The group was nominated to the Euclid STAR 2020 – Team award by the Euclid consortium community itself, which gathers more than 1500 members from 14 European countries, United States and Canada. “We have a small participation when compared to those of the main countries, and it is very satisfactory to see that, besides that, it is having a great impact and visibility,” says Ismael Tereno.
Launched in 2017, these awards, of symbolic nature, acknowledge annually the exceptional contributions to the mission made by members and groups of the consortium. The prizes were announced on 6 May and were also awarded in the categories Student, Junior Engineer, Junior Scientist, Senior Member and Coordination.
“It is with great pride on the whole national team that I see this award happening,” says António da Silva, researcher of IA and Ciências ULisboa, member of the Euclid Consortium Board and also member of the surveys group. “For this kind of participation in an European mission, it was essential the support of our institutions and of the funding agencies, FCT and, more recently, PT SPACE.”
- The Instituto de Astrofísica e Ciências do Espaço (Institute of Astrophysics and Space Sciences – IA) is the reference Portuguese research unit in this field, integrating researchers from the University of Lisbon and the University of Porto, and encompasses most of the field’s national scientific output. It was evaluated as “Excellent” in the last evaluation of research and development units undertaken by Fundação para a Ciência e Tecnologia (FCT). IA’s activity is funded by national and international funds, including FCT/MCES (UID/FIS/04434/2019).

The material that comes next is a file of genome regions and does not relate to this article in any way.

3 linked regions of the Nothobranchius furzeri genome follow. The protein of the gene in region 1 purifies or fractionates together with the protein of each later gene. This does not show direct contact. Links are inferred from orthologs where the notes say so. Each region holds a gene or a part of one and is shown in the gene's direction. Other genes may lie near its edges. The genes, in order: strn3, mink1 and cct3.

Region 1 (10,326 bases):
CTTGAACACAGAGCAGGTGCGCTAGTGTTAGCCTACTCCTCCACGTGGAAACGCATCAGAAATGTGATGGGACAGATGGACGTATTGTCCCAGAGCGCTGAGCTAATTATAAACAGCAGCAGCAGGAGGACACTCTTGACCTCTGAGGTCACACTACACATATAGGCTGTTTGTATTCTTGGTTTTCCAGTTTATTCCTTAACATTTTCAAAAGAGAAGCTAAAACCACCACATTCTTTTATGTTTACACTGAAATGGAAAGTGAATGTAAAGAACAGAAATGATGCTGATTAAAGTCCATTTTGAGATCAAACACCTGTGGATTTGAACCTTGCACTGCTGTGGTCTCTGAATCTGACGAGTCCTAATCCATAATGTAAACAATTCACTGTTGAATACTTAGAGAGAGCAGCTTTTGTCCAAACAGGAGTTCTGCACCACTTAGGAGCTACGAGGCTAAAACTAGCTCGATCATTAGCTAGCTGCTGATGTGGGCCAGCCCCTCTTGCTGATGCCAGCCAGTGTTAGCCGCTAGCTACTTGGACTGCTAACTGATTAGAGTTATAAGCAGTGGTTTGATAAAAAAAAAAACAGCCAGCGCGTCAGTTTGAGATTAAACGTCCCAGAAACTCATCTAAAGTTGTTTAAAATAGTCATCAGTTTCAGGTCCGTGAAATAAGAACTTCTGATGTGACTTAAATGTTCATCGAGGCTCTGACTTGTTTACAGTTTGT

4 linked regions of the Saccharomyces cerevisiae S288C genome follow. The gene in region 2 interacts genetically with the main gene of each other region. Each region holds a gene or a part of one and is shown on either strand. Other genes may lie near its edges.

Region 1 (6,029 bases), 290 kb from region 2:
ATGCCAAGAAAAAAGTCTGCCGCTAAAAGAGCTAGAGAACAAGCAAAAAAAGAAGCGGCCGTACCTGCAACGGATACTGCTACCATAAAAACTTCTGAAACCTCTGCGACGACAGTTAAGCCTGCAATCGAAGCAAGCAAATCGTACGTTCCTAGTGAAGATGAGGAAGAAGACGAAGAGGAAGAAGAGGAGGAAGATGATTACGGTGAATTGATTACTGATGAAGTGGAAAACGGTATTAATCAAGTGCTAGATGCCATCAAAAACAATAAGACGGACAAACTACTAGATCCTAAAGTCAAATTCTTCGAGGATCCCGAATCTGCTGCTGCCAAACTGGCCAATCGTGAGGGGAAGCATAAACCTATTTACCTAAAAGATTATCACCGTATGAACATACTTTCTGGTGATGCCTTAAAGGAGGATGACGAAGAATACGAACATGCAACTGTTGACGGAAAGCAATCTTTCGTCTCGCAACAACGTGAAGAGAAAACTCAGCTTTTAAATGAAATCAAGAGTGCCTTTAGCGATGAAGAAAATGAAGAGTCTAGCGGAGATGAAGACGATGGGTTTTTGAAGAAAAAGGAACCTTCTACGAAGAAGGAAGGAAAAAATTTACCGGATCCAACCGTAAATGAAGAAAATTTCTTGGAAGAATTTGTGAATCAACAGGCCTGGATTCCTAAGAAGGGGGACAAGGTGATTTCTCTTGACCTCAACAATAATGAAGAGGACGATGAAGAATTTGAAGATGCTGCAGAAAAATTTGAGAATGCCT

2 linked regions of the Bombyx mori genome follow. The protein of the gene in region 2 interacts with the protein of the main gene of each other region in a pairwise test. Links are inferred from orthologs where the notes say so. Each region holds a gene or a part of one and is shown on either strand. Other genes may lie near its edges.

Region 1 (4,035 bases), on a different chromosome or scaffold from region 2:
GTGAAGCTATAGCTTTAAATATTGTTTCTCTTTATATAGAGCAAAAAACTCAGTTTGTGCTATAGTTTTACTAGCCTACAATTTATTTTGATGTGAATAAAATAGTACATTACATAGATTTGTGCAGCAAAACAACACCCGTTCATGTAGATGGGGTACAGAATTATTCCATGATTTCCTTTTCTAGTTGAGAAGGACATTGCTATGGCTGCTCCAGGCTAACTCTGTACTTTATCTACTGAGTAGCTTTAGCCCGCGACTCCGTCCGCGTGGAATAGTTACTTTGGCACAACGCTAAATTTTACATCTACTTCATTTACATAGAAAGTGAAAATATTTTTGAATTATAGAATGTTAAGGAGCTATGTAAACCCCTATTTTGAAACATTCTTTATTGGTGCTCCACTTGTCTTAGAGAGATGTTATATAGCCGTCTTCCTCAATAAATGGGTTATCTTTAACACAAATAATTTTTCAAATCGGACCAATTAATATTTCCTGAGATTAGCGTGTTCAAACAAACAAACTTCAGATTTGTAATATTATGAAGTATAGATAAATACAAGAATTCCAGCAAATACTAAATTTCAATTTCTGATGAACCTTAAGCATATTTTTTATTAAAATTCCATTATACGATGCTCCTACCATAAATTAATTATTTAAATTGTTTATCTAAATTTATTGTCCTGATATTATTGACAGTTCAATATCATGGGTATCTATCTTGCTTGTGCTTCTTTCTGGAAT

- The Euclid mission main purpose is to understand why the Universe is expanding at an accelerated pace. Data gathered with this mission will enable the shedding of light on the nature of Dark Energy and Dark Matter.
- The Euclid telescope will complete two types of surveys throughout six years. A wide survey will cover most dark regions in the sky, free of the contamination by light from the Solar System and our galaxy. The study of dark energy will be centred on the analysis of these regions. The deep fields survey, narrower and focused on three smaller and very dark celestial regions, will enable the calibration of the instruments, but also the extension of the mission goals to the study of very distant galaxies.
- In recognition of this award, the Portuguese team of ECSURV express their thanks, in particular, to Yannick Mellier (Euclid Consortium Lead) for his support and for having proposed, in 2011, that the IA team could have the responsibility of implementing the mission surveys, to Roberto Scaramella (Euclid Science Team and ECSURV group leader) and the group colleagues for the coordination and strong collaboration spirit, to David Oliveira (ECSURV ex-member) for his important work in the development of the software during the first year of activity of the Portuguese team, and to Mário João Monteiro (Portuguese delegate at ESA’s Science Programme Committee and researcher at IA) and Jarle Brinchmann for their support to the participation of Portugal in the Euclid Consortium.